(Note: if the fabric you plan to use is bulky, or you simply want less fullness in the leg, you can taper the inner leg part from the lower part of the crotch curve to the casing stitch line, then straight down from there...but be sure that the width of the leg is at least one half the fullest measure of your calf plus an inch of ease!)
Okay, now you are ready to test your pattern on cheap cotton muslin. There are two ways to cut bloomers with this pattern. The first I will discuss is to place the long straight edge on a fold and cut it out-leaving the long edge alone; repeat. This yeilds two oddly shaped pieces of fabric. The second way (which can use less fabric, btw) is to place the pattern on a double layer of fabric (right sides together is easiest), cut all around and repeat. This yields four pieces of slightly less odd shape. Whichever method you choose, the next step is the same.
Right sides together, match the top corners of the curved seams of two seperate panels and sew down from the waist. Clip seam at curves as shown, press open. Repeat for second curved seam. If you used the first cutting method, you will have a sort of deformed tube (yes, it will turn out, don't panic!); if the second you will see a recognizable pant shape starting to form. The next step will be the same for either method of cutting you chose.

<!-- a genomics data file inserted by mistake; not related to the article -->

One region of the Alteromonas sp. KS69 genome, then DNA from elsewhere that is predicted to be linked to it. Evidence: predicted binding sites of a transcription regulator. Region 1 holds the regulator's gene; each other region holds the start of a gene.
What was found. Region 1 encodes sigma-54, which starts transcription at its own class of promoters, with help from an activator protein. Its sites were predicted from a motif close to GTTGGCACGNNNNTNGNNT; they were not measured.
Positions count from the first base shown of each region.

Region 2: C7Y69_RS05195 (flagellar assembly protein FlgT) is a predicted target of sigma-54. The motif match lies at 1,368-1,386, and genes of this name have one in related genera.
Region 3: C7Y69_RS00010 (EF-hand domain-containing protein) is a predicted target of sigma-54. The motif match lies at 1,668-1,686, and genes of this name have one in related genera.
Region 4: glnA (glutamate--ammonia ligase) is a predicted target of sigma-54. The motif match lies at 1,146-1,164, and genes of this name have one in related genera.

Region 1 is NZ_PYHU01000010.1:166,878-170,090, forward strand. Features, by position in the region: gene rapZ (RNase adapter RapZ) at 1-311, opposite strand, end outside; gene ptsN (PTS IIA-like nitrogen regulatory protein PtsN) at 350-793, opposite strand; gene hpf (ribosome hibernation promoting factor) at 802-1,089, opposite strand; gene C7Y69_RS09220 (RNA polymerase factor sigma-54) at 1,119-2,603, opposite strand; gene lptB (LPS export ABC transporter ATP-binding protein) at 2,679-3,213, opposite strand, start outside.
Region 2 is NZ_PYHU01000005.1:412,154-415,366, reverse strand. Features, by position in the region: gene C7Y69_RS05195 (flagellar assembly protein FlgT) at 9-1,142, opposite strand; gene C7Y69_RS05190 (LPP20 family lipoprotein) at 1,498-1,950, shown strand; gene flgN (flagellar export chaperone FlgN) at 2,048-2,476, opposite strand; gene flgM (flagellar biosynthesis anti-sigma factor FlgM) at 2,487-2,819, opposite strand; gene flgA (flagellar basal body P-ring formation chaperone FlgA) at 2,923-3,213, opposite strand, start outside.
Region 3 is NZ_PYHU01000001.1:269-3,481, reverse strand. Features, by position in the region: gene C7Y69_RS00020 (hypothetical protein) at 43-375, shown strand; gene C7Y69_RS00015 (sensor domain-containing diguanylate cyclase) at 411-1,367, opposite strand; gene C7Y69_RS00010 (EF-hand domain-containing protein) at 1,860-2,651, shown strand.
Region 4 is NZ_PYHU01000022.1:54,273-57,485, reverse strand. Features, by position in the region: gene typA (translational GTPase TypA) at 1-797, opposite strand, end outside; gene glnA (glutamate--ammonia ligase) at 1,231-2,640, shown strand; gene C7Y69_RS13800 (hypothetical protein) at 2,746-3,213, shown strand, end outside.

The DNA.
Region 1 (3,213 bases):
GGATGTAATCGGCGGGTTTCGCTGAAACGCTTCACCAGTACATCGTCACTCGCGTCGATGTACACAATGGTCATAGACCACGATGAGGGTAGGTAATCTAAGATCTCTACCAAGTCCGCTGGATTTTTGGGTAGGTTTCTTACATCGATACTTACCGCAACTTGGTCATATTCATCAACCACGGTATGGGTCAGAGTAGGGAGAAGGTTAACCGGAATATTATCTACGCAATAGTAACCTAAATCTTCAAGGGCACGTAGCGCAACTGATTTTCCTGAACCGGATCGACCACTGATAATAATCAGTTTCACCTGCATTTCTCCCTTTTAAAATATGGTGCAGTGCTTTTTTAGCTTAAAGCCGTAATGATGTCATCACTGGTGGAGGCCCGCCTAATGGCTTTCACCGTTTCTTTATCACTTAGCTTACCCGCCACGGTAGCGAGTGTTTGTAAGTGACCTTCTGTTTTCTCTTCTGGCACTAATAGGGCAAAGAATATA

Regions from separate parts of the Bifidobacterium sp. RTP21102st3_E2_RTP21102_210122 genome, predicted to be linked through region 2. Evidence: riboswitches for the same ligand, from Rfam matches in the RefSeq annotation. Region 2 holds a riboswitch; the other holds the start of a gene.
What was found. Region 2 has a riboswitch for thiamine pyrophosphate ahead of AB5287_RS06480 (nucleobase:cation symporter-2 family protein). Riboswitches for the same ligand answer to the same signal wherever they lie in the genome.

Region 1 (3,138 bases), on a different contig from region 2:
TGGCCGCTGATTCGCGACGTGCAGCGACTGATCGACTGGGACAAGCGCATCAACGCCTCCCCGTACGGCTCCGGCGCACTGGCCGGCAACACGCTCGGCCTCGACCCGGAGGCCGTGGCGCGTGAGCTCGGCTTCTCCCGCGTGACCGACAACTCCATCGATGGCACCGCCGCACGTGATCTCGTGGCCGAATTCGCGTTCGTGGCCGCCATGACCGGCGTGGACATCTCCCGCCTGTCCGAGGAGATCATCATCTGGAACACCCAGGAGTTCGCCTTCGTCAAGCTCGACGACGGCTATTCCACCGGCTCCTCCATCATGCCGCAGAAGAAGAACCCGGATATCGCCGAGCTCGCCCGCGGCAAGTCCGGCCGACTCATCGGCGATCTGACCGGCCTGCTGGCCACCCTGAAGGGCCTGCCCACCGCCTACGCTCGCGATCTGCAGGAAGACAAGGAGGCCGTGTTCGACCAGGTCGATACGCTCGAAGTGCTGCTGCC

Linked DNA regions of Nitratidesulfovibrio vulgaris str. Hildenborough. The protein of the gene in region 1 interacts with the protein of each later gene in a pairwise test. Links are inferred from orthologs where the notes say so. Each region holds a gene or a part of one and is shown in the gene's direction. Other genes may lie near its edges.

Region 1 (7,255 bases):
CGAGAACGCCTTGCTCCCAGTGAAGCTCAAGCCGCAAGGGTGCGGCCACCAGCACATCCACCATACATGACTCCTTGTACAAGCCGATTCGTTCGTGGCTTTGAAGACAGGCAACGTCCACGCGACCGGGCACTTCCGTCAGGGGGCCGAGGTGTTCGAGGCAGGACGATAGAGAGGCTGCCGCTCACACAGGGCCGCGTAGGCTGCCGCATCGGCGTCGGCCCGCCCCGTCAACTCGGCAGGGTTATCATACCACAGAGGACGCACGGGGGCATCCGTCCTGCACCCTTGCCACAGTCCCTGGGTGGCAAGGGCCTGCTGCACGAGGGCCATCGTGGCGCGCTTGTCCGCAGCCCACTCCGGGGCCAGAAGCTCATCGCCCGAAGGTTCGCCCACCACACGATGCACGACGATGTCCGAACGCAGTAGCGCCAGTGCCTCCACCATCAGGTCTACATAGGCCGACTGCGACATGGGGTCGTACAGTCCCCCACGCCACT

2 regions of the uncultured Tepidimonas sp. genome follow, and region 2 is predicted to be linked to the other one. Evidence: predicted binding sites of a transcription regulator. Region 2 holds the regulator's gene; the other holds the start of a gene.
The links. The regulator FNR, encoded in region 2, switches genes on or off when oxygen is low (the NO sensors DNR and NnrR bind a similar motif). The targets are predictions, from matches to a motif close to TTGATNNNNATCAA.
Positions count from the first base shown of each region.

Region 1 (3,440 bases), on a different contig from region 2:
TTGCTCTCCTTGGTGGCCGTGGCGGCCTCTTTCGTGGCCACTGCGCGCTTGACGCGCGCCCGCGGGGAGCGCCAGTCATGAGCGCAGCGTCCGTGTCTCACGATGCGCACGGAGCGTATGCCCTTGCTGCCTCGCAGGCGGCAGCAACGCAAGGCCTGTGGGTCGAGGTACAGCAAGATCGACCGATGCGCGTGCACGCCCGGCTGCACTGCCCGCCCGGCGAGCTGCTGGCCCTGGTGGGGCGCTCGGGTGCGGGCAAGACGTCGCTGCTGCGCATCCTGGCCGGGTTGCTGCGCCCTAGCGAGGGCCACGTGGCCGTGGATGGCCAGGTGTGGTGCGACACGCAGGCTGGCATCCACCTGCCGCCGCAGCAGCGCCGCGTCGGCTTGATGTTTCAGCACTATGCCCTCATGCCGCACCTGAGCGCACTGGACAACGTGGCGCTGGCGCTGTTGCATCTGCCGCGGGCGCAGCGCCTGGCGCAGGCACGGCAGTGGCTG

Right sides together, match the lower curved seams and pin. If the first cutting method was used, when you line up the seam correctly, it will now start to resemble pants. (See! I knew you could do it!) Start from the pin and sew down the first leg, then start from pin again and sew other leg. Press seam open.
If you chose the first cutting method, skip the following step and move onto the next. For those who are still with me, match outer long edges, right sides together and sew from the top down to close the outer side seams. Press open.
Now there remains only to make casings at waist and legs and insert the elastic. At the waist, fold over (wrong sides together) the width of the elastic plus about 1/4 to 3/8 inch. Press. Stitch the width of elastic plus 1/8 from the fold, remembering to leave an opening for inserting the elastic! Repeat for leg openings, except the first line of stitching should be the depth of desired ruffle from fold and needs no opening. The second row of stitching should be the elastic width plus 1/8; leave an opening. If you want to add lace or trim to the legs, do it now.
Okay...nearly finished! Take a piece of elastic cut to your waist measurement plus 1/2 inch and thread it thru the wasit band casing. Don't let the other end slip thru! Pin and try it on, adjust for comfort. (Remember your waist will be compressed by your bodice/corset, so a bit snug is better than too loose!) Sew the ends together, being careful not to twist the elastic. Sew the open in the casing shut. Repeat for legs, being sure the elastic is not too tight to slip over your lower leg. Legs swell in the heat and with walking, so if you aren't sure about how snug you want the elastic to fit, better to be a bit loose than too tight!
Now you are ready to use your fancy fabric and add your beautiful bloomers to your garb collection.
Any questions? Comments?